Second, you’ll want to choose a food that is easy for the mealworms to digest, as they have a very simple digestive system.
Third, you’ll want to make sure that the food is not too high in moisture, as this can lead to mold growth.
And fourth, you’ll want to make sure that the food is not too high in fiber, as this can slow down the mealworms’ growth.
Some good options for mealworm feed include:
- bran flakes
- oatmeal or rolled oats
- wheat flour, wheat germ, or Wheaties
- ground-up dry dog food
Cheap Substrate options
Oats, corn, and wheat are very popular options as they are cheap, easy to get, and still healthy. Keep in mind that anything you use needs to be ground to a sand-like substrate.
You can also use left-over natural cereal – but don’t use kid’s cereal with high sugar or chocolate, or artificial additives. The more natural the better.
You can usually get ground oats or corn for less than a dollar per pound, which makes it ideal for a cheap substrate for your mealworms.
Sterilizing Food – Why you should, and how to do it
One important step that many people forget is sterilizing the substrate. When buying a substrate like grains, you might get some grain mites in there. These are tiny, but they bite and can harm your mealworms. To prevent a mite outbreak or any bacterial infections, you need to sterilize any grains before putting it into the container.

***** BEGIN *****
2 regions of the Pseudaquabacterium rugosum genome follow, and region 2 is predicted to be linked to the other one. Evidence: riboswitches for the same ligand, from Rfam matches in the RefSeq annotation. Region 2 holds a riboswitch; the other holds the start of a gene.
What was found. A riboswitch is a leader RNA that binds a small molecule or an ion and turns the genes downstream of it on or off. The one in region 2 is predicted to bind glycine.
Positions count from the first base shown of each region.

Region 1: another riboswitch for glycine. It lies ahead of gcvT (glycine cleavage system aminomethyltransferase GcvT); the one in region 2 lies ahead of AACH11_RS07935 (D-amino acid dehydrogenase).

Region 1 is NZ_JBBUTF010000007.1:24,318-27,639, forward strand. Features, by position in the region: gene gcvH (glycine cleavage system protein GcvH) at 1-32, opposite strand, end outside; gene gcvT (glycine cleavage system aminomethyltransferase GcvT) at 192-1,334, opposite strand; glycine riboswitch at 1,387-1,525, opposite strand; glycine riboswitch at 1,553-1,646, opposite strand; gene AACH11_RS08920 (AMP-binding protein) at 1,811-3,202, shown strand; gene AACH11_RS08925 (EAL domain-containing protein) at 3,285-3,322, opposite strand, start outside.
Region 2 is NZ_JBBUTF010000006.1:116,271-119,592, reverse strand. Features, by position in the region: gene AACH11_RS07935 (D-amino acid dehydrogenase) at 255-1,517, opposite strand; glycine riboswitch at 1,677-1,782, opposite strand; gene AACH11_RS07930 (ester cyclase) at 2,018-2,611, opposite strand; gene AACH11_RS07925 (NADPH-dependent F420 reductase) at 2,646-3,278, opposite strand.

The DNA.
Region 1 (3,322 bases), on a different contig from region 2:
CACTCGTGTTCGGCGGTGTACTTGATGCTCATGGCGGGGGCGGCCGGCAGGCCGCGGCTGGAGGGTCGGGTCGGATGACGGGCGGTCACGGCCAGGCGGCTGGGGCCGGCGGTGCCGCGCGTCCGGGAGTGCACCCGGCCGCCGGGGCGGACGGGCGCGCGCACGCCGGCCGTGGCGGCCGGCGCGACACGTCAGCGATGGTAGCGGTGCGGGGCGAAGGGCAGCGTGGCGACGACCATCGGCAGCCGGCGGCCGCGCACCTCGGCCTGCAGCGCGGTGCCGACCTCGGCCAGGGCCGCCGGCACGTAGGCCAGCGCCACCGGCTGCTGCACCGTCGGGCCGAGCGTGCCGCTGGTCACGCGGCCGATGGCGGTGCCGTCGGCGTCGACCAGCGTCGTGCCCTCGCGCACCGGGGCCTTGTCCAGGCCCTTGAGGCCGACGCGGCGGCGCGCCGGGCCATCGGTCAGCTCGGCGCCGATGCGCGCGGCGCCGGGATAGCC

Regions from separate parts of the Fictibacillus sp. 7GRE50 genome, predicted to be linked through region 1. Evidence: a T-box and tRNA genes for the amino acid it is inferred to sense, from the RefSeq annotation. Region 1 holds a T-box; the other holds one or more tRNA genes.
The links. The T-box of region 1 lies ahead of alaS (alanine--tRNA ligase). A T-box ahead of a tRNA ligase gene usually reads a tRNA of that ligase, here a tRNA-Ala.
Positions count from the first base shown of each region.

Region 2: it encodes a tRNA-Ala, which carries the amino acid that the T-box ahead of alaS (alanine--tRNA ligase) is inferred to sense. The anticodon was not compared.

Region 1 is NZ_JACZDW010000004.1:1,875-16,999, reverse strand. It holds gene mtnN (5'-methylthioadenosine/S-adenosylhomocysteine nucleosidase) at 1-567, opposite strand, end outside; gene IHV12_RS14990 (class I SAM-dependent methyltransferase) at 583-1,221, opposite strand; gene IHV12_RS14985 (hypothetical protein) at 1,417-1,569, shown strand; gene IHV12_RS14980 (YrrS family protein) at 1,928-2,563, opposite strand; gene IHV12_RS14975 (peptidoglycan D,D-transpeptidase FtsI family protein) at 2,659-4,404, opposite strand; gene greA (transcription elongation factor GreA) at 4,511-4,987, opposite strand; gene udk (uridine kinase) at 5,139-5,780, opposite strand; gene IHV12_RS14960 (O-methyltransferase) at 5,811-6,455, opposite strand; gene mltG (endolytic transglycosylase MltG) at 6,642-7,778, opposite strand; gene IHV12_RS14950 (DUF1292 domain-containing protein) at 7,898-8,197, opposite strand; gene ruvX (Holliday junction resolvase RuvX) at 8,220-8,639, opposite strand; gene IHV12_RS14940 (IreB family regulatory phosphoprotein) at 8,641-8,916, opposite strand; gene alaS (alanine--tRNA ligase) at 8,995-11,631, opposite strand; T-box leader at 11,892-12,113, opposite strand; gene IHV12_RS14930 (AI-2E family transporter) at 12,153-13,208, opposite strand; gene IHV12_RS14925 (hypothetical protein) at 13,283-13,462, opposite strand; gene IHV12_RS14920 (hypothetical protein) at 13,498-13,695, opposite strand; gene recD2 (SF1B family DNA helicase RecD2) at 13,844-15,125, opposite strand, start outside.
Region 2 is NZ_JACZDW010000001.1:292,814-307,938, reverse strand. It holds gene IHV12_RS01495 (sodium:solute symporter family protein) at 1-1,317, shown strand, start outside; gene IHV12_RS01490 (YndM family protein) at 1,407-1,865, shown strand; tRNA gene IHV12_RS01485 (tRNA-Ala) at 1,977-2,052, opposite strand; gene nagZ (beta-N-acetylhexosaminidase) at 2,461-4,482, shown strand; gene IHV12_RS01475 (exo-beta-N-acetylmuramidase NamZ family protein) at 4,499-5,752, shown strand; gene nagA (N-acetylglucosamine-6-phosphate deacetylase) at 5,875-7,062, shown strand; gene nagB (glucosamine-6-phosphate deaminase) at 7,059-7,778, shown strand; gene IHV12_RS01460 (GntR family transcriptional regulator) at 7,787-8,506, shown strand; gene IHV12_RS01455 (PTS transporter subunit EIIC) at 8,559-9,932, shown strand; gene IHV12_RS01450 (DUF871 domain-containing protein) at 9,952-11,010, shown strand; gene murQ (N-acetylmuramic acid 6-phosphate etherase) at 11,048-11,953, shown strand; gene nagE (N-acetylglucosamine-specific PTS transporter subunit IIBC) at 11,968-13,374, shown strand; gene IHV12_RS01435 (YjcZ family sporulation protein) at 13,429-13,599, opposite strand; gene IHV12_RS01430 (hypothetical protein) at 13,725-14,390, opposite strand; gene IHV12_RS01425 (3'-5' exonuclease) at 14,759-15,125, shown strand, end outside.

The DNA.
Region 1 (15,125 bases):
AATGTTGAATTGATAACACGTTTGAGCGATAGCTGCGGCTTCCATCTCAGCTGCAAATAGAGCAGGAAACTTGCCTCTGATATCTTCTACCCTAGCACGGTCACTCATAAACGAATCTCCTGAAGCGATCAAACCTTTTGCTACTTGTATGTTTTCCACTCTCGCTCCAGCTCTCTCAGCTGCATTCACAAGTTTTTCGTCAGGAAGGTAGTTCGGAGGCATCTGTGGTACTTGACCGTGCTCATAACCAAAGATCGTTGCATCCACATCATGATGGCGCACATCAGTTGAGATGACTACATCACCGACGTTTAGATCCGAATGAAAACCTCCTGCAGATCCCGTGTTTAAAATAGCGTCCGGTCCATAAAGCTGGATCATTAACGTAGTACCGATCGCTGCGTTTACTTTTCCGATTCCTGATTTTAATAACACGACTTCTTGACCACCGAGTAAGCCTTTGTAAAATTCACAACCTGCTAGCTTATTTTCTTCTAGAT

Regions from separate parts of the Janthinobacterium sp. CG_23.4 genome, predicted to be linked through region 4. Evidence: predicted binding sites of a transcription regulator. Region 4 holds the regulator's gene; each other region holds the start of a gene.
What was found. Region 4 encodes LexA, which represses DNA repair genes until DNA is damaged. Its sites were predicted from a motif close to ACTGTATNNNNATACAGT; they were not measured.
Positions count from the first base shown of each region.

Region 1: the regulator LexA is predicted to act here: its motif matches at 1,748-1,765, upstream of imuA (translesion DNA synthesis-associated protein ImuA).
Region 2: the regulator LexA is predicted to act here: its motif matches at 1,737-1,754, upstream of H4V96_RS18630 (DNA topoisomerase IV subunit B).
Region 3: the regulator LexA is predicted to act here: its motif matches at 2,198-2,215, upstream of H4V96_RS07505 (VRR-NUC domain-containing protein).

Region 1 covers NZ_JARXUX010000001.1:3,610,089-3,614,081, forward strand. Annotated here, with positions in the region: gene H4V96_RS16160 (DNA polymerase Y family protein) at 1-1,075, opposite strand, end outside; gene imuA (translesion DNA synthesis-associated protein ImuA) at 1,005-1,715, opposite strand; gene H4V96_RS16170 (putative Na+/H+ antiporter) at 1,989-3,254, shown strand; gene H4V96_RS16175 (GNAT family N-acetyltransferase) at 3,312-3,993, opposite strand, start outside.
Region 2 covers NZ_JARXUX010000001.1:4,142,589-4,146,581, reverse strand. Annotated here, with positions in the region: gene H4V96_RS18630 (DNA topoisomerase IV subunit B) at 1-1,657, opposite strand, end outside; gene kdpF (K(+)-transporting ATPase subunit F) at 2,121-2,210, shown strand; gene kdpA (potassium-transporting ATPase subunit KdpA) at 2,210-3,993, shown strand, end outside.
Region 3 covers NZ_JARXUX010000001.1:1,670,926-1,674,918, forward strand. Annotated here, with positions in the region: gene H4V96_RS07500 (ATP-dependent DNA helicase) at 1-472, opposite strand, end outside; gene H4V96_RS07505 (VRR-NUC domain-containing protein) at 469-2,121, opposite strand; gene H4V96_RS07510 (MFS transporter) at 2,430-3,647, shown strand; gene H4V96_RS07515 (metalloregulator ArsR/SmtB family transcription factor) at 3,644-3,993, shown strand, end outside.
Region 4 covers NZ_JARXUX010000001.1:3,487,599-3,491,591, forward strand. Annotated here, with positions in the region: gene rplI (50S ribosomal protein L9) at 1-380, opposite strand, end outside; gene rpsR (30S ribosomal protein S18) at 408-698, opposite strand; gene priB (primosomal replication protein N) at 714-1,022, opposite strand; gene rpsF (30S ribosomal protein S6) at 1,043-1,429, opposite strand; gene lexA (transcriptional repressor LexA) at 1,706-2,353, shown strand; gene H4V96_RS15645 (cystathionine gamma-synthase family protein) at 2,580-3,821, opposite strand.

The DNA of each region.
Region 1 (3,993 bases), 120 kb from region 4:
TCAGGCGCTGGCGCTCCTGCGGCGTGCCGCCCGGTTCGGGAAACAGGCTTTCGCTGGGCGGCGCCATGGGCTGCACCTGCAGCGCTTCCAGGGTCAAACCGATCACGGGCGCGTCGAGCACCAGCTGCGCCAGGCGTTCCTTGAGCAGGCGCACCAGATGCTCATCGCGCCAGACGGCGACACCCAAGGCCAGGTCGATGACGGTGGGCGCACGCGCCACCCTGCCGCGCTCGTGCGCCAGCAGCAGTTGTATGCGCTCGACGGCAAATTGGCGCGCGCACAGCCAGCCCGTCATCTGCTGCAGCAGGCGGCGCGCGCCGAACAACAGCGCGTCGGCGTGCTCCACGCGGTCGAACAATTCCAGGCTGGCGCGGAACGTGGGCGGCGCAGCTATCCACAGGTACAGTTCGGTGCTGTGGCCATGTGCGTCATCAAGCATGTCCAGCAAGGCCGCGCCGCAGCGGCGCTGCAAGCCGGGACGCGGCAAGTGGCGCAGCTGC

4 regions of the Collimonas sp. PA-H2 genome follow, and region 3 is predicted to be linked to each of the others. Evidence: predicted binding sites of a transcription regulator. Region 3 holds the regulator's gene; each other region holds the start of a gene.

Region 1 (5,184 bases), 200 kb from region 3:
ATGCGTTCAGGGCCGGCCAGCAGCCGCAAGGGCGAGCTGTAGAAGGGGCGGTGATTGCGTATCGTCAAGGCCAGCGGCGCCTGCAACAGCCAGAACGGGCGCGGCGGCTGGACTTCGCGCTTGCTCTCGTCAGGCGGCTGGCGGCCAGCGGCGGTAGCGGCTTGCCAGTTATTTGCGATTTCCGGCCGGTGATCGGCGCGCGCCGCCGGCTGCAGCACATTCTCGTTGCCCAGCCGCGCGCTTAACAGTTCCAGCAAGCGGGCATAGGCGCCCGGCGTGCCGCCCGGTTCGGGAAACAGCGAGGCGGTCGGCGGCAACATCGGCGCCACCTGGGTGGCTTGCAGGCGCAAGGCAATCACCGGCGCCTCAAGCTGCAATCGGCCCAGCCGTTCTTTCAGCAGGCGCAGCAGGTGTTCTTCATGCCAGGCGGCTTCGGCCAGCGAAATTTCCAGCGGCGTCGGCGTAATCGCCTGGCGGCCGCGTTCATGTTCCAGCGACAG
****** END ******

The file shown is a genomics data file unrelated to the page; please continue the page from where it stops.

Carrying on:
To sterilize the substrate, place it on a baking tray, then put it in the oven at around 130-150°F (55-65°C) for about twenty minutes. This should kill any grain mites that could hide in it, as well as prevent other common problems.
Repeat this with any substrate you want to add to the container before doing so!
Diet for Mealworms
In the wild, mealworms are scavengers that eat a variety of dead and decaying organic matter. This makes feeding them quite easy. A healthy diet for a mealworm includes fresh vegetables, fruits, and grains. Many pet stores sell commercial mealworm food pellets that can be used as well.
When feeding mealworms to your pet, it is important to provide a variety of different foods to ensure that they are getting all the nutrients they need. Essentially, everything you feed your mealworms, you indirectly feed your reptile. A healthy diet with plenty of vegetables and greens provide your mealworms, and thus your reptile, with the necessary vitamins.
That’s why the substrate is only half the diet – it has the basic nutrients, but tends to lack the micro-nutrients like vitamins and minerals.
Food choices for Mealworms
If you have fresh vegetables and greens in your daily diet, many of these are great to use as mealworm food, too. And if not, no judgement – even though you need some veggies just as much as the mealworms!
Popular options include:
- Carrots / baby carrots
- Leafy greens (except lettuce)
- Turnip greens or similar greens
Most other veggies and greens you’ll have at home will be fine, too. What’s important is that they have some moisture, but not too much – otherwise, they may rot quickly. You should also not feed grilled or otherwise prepared vegetables – fresh and raw is best.